This module lays the groundwork for understanding marine fires by covering four basic concepts that the investigator must understand before investigating a marine fire.
In this module, you will learn more about how cancer develops, what occupational exposure risks to carcinogens exist at fire scenes, and how to better protect yourself against those exposures.
The use of the process of elimination in the determination of a fire cause is a topic that has generated significant discussion and controversy in the fire investigation profession.
This module teaches the basics of the electrical power generation, distribution, and transmission system.
This module presents the basics of natural gas and its uses and system components in a residence.
The basics of the scientific method are deceptively simple: observe, hypothesize, test, and conclude.
This module explains the principles of search and seizure under the Fourth Amendment, as contained in the amendment and according to subsequent case law, and applies them to typical fire scene scenarios.
This module addresses the foundations of thermometry, including the definition of temperature, the scales used to measure temperature and much more.
This program presents the results of flame experiments conducted with a candle.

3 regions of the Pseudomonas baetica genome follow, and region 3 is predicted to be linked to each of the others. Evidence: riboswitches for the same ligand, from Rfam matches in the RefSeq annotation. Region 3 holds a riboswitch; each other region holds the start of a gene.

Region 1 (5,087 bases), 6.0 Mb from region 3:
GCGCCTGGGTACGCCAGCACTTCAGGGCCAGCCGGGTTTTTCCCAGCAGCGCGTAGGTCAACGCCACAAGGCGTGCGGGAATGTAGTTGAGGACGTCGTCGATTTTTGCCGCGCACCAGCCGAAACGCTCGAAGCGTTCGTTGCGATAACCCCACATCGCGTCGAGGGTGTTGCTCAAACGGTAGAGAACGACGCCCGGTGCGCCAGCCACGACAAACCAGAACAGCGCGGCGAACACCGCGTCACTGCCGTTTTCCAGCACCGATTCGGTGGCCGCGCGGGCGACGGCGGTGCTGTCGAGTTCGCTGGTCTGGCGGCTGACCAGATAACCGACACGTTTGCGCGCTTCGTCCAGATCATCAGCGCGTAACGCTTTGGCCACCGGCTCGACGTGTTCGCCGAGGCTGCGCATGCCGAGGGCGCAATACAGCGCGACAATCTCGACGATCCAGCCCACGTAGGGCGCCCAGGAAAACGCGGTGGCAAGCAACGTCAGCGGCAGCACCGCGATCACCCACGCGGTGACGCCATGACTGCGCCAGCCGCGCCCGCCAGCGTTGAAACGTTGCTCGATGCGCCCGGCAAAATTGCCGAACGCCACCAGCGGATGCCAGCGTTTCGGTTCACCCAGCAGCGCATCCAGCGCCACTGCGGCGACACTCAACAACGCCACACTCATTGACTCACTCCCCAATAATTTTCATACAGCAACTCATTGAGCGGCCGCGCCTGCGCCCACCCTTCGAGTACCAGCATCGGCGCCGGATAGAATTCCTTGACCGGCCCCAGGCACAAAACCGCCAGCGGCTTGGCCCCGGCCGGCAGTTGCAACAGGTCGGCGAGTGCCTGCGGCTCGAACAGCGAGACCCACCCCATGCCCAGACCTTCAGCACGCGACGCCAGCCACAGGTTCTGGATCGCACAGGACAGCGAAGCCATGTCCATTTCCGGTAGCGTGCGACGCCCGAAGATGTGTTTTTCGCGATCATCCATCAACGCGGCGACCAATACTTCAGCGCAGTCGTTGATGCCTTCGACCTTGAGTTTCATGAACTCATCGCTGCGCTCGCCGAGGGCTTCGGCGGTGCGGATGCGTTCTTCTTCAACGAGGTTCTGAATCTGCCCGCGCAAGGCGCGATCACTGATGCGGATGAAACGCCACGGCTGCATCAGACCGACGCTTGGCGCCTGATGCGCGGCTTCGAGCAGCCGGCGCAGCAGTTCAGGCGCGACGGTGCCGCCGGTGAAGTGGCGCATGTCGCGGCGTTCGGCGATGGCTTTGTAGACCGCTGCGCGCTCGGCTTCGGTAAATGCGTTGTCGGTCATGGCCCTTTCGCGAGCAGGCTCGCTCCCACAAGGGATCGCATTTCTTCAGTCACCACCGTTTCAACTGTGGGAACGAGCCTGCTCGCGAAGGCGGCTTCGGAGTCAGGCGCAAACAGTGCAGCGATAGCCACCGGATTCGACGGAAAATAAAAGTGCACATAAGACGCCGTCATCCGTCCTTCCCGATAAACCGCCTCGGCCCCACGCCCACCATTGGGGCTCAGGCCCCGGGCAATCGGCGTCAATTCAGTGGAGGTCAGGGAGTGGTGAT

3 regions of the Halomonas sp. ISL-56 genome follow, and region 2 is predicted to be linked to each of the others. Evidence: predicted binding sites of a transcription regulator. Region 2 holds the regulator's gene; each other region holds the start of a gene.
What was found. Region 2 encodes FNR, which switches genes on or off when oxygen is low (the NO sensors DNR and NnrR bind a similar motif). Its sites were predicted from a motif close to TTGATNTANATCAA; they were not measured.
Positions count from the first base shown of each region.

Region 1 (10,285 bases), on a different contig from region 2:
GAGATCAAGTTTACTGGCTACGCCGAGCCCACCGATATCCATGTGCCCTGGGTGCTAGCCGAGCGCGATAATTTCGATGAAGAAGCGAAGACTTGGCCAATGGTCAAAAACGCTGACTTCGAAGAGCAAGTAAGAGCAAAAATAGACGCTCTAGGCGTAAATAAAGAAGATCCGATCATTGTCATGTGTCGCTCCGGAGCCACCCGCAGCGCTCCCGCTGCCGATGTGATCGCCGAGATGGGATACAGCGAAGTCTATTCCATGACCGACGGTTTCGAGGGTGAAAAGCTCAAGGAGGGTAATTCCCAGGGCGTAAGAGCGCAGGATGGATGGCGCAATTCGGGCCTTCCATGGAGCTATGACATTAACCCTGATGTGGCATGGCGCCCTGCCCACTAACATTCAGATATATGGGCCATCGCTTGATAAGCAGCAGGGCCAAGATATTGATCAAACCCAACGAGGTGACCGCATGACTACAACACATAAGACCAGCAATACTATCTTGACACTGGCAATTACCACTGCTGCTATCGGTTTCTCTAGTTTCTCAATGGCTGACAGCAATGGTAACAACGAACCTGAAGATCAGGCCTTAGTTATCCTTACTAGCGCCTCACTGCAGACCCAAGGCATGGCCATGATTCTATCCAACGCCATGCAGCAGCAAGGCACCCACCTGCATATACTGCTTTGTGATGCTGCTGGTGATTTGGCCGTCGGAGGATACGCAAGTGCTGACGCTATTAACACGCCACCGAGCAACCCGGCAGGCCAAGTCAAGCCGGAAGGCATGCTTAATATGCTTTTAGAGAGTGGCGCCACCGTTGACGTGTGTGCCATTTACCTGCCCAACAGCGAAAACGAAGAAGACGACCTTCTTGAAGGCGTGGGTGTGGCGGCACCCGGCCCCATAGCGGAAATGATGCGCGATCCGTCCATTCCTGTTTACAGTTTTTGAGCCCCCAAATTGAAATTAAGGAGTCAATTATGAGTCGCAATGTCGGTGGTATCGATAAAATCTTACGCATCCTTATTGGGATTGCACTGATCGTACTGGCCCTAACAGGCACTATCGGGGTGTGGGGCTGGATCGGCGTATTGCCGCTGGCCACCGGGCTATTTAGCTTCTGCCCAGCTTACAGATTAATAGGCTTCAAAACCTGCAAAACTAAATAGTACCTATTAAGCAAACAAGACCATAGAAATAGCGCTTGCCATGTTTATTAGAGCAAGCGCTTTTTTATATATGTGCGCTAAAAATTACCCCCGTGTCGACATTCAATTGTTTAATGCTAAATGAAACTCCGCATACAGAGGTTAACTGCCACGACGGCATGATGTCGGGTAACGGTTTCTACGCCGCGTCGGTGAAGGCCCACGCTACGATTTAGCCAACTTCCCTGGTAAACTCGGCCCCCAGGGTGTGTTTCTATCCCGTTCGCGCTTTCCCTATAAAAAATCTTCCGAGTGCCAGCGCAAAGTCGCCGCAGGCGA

This self-paced program explains to non-investigators the role of the fire investigator, what the fire investigator does, how the fire investigator is trained, what qualifications the fire investigator must meet.
This module will untangle the meanings of "undetermined," straighten out how to use the term correctly, talk about how not to use it, and describe how to properly report fires where "undetermined" is the cause or classification.
This module will advise fire investigators on how to approach the fact-finding procedures necessary and validate a hypothesis.
This module provides an overview on how structures can become vacant and eventually abandoned.
This self-paced program provides a basic framework for structuring the management of fire cases and fire investigators.
This module illustrates how wildland fires spread, explains how to interpret burn patterns unique to these types of fires.
This module presents the key elements of the initial origin and cause report and methods of clearly presenting findings in a professional manner.